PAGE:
**** Minor spoiler: I can’t really talk about what I thought about the book without mentioning why Haven’s marriage failed. Also spoiler for the love triangle in Sugar Daddy. ****
The Premise: Haven Travis is a heiress from a powerful Houston family. Haven wants to prove her independence and marries her boyfriend despite her father’s threat to cut her off and his warnings that Nick is only interested in her wealth. When her marriage falls apart spectacularly, Haven comes back to Houston a changed person. She is starting to get back on her feet again when she runs into Hardy Cates, a brother’s rival, and not one of her family’s favorite people.
Thoughts: I was really engaged (I think the word I used was “raw”) with what Haven had to go through in her marriage to Nick during the first part of the book. Kleypas obviously researched narcissistic personalities and domestic abuse and I felt like I was learning some things about boundaries and the way they are pushed in these situations. I hadn’t considered the boundaries people trying to help also crossed, but I felt a lot of sympathy for some of Haven’s family members when she told them not to get involved.
It felt quite believable that at first Nick was very attentive and loving, but as time went by and things did not go his way, he slowly changed and started blaming Haven for everything. The way he twisted things in his mind was disturbing and I hated his character, but I never felt annoyed at Haven for putting up with it because I also saw how he manipulated her.
Kleypas also does a good job in highlighting the narcissistic personality in the workplace as Haven is unlucky enough to meet another person with this type of personality there.
Then Haven and Hardy meet again, and in my mind it doesn’t feel very long before they get pretty hot and heavy. Maybe I’m being very prim and proper here, but I think the book suffers because the physical is a large part of Hardy and Haven’s relationship. Which conflicted with what I’d seen before: Haven flinching at her own brother’s touches because she subconsciously associated men with her abuse. Not that it was easy for her to get physical with Hardy, but I would have found a longer courtship before the physical intimacy more believable. These two characters fit together well, with both their pasts making them flawed in just the right way for each other, but this discovery feels overshadowed by the sex. Of course, I prefer my romances to be slow moving anyway, and I haven’t seen anyone else complain, so make of this what you will.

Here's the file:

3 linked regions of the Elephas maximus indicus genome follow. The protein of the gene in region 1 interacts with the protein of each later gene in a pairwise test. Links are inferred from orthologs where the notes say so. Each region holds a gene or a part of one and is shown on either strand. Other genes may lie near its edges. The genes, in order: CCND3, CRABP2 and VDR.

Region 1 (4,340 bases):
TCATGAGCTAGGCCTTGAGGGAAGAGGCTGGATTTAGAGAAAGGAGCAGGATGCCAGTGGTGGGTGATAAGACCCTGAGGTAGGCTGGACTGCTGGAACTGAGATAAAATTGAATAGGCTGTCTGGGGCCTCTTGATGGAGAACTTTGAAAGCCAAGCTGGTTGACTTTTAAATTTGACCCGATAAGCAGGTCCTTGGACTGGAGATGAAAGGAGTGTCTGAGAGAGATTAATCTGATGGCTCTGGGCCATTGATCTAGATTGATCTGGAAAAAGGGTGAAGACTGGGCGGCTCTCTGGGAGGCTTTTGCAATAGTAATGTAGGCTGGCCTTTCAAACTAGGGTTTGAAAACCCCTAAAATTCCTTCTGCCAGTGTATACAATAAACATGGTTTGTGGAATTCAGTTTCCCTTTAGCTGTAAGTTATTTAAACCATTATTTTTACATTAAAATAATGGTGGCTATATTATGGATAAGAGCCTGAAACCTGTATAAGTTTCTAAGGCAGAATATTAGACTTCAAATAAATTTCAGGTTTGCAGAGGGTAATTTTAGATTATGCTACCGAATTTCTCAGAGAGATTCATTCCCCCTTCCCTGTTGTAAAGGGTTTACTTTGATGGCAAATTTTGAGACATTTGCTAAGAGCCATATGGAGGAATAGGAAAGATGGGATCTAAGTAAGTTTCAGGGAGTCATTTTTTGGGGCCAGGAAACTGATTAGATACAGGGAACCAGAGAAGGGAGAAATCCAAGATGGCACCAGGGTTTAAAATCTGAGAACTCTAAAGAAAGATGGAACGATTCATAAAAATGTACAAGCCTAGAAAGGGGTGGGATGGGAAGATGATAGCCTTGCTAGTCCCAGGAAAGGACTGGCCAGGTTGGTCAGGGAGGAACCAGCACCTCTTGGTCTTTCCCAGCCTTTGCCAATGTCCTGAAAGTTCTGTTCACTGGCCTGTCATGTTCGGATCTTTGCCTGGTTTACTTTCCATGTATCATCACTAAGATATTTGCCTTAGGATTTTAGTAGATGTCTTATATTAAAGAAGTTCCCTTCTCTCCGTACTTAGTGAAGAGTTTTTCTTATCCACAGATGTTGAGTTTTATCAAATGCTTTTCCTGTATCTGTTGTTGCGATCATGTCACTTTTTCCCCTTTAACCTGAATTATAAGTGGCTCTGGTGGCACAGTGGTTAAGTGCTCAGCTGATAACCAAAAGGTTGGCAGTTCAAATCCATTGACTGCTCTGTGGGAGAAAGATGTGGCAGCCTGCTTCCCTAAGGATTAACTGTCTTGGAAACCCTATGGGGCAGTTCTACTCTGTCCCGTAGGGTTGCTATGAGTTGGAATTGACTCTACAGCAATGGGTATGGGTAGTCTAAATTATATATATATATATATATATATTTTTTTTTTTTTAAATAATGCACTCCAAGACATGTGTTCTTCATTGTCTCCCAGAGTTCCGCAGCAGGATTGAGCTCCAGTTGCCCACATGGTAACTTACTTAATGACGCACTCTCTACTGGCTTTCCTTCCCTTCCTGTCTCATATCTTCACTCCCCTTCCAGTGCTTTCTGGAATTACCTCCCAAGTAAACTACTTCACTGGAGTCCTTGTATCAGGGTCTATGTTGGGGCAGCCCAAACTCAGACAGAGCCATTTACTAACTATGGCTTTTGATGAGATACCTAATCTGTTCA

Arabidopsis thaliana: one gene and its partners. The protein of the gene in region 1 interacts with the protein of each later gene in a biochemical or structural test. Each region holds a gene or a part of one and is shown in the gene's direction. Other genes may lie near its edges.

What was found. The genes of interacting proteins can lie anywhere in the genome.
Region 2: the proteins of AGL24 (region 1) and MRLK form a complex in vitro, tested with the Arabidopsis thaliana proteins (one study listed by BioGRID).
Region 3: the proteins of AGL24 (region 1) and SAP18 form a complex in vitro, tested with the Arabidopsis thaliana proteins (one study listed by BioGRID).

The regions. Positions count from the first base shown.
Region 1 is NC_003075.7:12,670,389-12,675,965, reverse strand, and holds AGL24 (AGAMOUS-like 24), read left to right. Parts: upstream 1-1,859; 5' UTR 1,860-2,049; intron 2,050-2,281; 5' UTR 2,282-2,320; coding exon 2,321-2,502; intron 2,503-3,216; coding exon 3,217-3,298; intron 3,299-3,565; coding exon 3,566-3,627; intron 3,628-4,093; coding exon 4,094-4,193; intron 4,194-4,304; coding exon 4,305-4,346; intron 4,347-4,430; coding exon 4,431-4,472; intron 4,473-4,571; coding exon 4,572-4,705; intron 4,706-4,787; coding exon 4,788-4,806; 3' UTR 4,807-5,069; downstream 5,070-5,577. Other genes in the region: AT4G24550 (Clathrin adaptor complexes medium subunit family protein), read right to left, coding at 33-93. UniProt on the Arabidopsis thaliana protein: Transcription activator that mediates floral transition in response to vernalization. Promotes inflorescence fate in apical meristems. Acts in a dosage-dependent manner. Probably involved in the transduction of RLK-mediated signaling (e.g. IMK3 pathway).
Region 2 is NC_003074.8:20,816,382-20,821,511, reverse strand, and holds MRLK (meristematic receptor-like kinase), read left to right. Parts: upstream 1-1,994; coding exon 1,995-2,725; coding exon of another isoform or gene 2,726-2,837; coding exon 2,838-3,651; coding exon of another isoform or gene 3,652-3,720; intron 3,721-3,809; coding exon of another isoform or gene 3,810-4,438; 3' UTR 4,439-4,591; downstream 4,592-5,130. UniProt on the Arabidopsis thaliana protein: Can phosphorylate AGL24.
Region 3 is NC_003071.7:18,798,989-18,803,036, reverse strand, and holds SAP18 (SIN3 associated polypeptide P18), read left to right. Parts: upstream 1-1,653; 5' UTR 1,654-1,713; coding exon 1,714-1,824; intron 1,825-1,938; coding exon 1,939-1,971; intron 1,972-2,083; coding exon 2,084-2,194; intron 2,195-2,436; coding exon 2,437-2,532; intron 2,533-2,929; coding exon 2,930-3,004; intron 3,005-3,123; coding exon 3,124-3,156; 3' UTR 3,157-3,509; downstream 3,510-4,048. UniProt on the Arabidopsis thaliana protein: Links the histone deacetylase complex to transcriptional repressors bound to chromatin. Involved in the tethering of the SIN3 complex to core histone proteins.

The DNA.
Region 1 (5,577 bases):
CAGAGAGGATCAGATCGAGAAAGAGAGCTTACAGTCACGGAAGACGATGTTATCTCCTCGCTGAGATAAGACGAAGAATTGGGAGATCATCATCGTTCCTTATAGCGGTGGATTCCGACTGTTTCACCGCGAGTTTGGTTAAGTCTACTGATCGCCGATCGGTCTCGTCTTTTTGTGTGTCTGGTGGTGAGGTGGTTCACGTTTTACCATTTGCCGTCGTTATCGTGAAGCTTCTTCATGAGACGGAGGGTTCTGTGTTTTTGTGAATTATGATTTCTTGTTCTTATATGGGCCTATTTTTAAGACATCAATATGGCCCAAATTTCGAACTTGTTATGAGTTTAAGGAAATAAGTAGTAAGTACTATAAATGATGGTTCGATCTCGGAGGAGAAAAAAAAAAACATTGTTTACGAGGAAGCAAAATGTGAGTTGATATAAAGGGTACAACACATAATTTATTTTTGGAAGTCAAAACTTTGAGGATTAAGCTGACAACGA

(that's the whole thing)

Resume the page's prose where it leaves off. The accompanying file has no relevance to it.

The secondary characters are mostly people from Haven’s family, and we see a lot of her brother Gage and his wife Liberty, who have their own book, Sugar Daddy, but both books stand on their own. Usually I don’t like seeing gratuitous visits from characters in past books, but in Blue-Eyed Devil it worked because they seemed to have a place in the plot and had meaningful interactions with the main couple. It’s Gage and Liberty’s wedding where Haven and Hardy first meet and they also help Haven when she wants to leave Nick, then with supporting her emotionally afterwards. Another brother, Jack, helps Haven out a lot too. He gets his book next (Smooth Talking Stranger), but there are also another brother who looks to be primed for his own book after that.
Overall: This is fiction that also tries to do some educating about narcissistic personalities and domestic abuse, and in this aspect the book does very well. In my mind however, it set up Haven’s character in a way that the sex scenes brought the story down for me, but I am suspect I’m in the minority on this and in skimming past them. Otherwise, it was very well-written (particularly the first part. I was heavily involved with Haven’s experiences in her marriage), had engaging characters so all in all, I thought it was very good.
Other reviews: Let’s just say this book swept the board.